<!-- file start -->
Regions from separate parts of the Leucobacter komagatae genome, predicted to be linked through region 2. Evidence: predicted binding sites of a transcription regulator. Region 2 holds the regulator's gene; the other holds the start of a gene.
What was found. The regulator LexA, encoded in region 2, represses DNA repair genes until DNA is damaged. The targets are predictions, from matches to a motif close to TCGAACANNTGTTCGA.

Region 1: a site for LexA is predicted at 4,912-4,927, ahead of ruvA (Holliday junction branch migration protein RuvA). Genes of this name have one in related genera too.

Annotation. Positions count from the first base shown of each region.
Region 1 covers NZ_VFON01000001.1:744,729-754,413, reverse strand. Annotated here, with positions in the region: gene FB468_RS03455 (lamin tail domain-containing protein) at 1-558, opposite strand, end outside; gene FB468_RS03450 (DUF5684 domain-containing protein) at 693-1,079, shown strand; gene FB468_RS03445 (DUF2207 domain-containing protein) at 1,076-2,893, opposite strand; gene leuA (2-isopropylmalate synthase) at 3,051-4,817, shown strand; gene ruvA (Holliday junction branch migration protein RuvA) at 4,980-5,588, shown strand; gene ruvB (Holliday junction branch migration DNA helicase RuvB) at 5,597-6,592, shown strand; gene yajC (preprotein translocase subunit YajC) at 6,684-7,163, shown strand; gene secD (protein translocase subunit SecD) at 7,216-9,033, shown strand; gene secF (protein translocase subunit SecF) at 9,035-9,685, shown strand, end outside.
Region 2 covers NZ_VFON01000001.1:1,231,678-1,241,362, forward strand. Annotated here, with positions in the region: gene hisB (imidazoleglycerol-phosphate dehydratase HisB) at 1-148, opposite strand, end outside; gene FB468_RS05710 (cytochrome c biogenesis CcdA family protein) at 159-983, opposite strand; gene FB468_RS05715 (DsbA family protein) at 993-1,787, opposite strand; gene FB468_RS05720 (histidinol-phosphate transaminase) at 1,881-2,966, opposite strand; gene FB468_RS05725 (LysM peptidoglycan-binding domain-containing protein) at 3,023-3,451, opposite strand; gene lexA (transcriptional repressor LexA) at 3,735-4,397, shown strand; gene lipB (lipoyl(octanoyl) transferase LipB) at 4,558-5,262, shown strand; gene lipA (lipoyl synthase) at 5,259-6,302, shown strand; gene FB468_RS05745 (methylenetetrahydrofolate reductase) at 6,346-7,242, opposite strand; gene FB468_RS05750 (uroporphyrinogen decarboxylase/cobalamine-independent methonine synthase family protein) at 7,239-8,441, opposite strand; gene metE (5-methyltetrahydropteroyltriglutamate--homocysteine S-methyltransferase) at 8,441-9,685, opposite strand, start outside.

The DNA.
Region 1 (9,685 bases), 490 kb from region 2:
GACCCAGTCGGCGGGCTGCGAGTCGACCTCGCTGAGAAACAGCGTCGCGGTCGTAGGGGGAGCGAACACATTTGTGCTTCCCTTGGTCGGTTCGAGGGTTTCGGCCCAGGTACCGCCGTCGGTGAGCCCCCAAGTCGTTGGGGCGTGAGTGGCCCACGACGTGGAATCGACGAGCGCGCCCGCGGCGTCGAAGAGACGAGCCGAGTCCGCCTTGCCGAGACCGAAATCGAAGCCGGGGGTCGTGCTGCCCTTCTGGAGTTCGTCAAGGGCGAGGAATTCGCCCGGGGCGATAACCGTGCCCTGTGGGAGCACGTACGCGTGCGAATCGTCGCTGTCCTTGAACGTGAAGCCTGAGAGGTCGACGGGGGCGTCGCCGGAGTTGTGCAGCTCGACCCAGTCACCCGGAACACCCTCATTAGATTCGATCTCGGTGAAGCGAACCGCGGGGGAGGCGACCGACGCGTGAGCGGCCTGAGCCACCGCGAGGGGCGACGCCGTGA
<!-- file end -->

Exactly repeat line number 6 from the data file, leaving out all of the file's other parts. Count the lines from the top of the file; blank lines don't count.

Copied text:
Region 2 covers NZ_VFON01000001.1:1,231,678-1,241,362, forward strand. Annotated here, with positions in the region: gene hisB (imidazoleglycerol-phosphate dehydratase HisB) at 1-148, opposite strand, end outside; gene FB468_RS05710 (cytochrome c biogenesis CcdA family protein) at 159-983, opposite strand; gene FB468_RS05715 (DsbA family protein) at 993-1,787, opposite strand; gene FB468_RS05720 (histidinol-phosphate transaminase) at 1,881-2,966, opposite strand; gene FB468_RS05725 (LysM peptidoglycan-binding domain-containing protein) at 3,023-3,451, opposite strand; gene lexA (transcriptional repressor LexA) at 3,735-4,397, shown strand; gene lipB (lipoyl(octanoyl) transferase LipB) at 4,558-5,262, shown strand; gene lipA (lipoyl synthase) at 5,259-6,302, shown strand; gene FB468_RS05745 (methylenetetrahydrofolate reductase) at 6,346-7,242, opposite strand; gene FB468_RS05750 (uroporphyrinogen decarboxylase/cobalamine-independent methonine synthase family protein) at 7,239-8,441, opposite strand; gene metE (5-methyltetrahydropteroyltriglutamate--homocysteine S-methyltransferase) at 8,441-9,685, opposite strand, start outside.